Work

Old habits die hard. When I was young, word counts determined a day’s success. If I hit my 500, 750, or 1,000 words then life was sweet, if not I was cranky and unsociable. At the very least, having a daily goal forced me to sit at my desk and work. Over the years I discovered the downside proved to be sloppy writing simply because I wanted to hit my target. I needed to learn the art of revision.

Though I never met him, the novelist John Gardner taught me much. The author of The Sunlight Dialogues, Nickel Mountain, and October Light—thankfully all now available at New Directions Books—had a work ethic that should be the envy of any artist. He preached not only daily writing but also daily rewriting. And rewriting. And rewriting. After all, an author wants to set a dream in the reader’s mind, and nothing pops that dream bubble faster than sloppy work. Gardner said, “The novelist pursues questions, and pursues them thoroughly.” The key word is thoroughly—thematically, emotionally, through gestures and imagery, and by reworking scene after scene after scene.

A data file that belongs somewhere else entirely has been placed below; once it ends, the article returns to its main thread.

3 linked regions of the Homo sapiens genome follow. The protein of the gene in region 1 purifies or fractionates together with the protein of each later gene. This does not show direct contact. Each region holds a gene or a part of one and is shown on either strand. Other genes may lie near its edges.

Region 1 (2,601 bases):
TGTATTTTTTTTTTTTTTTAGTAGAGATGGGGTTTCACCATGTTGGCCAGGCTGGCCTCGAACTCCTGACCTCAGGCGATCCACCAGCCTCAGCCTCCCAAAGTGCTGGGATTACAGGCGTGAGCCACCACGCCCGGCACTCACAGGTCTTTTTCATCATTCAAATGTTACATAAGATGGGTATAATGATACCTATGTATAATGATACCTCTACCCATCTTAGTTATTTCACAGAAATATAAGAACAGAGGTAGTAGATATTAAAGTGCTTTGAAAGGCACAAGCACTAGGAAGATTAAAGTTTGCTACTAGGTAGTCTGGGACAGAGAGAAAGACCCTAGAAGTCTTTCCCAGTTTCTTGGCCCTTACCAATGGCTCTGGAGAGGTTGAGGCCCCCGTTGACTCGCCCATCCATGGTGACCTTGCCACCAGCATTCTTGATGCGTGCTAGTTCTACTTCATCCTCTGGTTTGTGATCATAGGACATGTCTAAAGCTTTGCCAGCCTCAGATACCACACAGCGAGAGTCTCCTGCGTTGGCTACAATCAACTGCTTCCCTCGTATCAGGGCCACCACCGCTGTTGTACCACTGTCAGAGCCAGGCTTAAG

Naturally revision needs to be tempered with common sense. Paul Valery once professed that a poem is never finished, only abandoned. At some point it is time to move on. After all, what writer is ever completely satisfied with his work? However, I think the opposite tends to be more of an issue. A friend of mine who ran a literary journal once complained that so many poems she read were two or three drafts from fulfillment. The novelist Tom Williams told a bunch of young and hungry writers back in the 1980s that often his student’s work was initially better than his. A pause, a smile, a puff on his pipe—yes, professors smoked in class in those days—and then he added but none of them worked as hard as he did to improve it. Now I see that was why he was published and reviewed in the New York Times and few of his students ever joined him.

The Poet Donald Hall said, “Because I loved my work it was as if I did not work at all.” Interestingly, Hall likes rewriting better than creating the original because he enjoys the word play and tinkering. For most of us I believe it’s the opposite. We thrive when the creative spirit pulses through our mind, body and soul and the new suddenly springs to life. And I fully admit that’s me—when I first wrote The Wastelanders it took on a life of its own, surprising me at many turns. Yet when I finished the first draft I understood I had to go back and put some meat on its bones. Or come up with a decent metaphor. Or polish the dialogue. Or even cut the fat because I still get sloppy when meeting the day’s deadline. Old habits die hard, but thankfully Mr. Gardner, Mr. Williams and Mr. Hall remain close-by, whispering, “You’ve done the fun part, Tim, now let’s get to work.”

 

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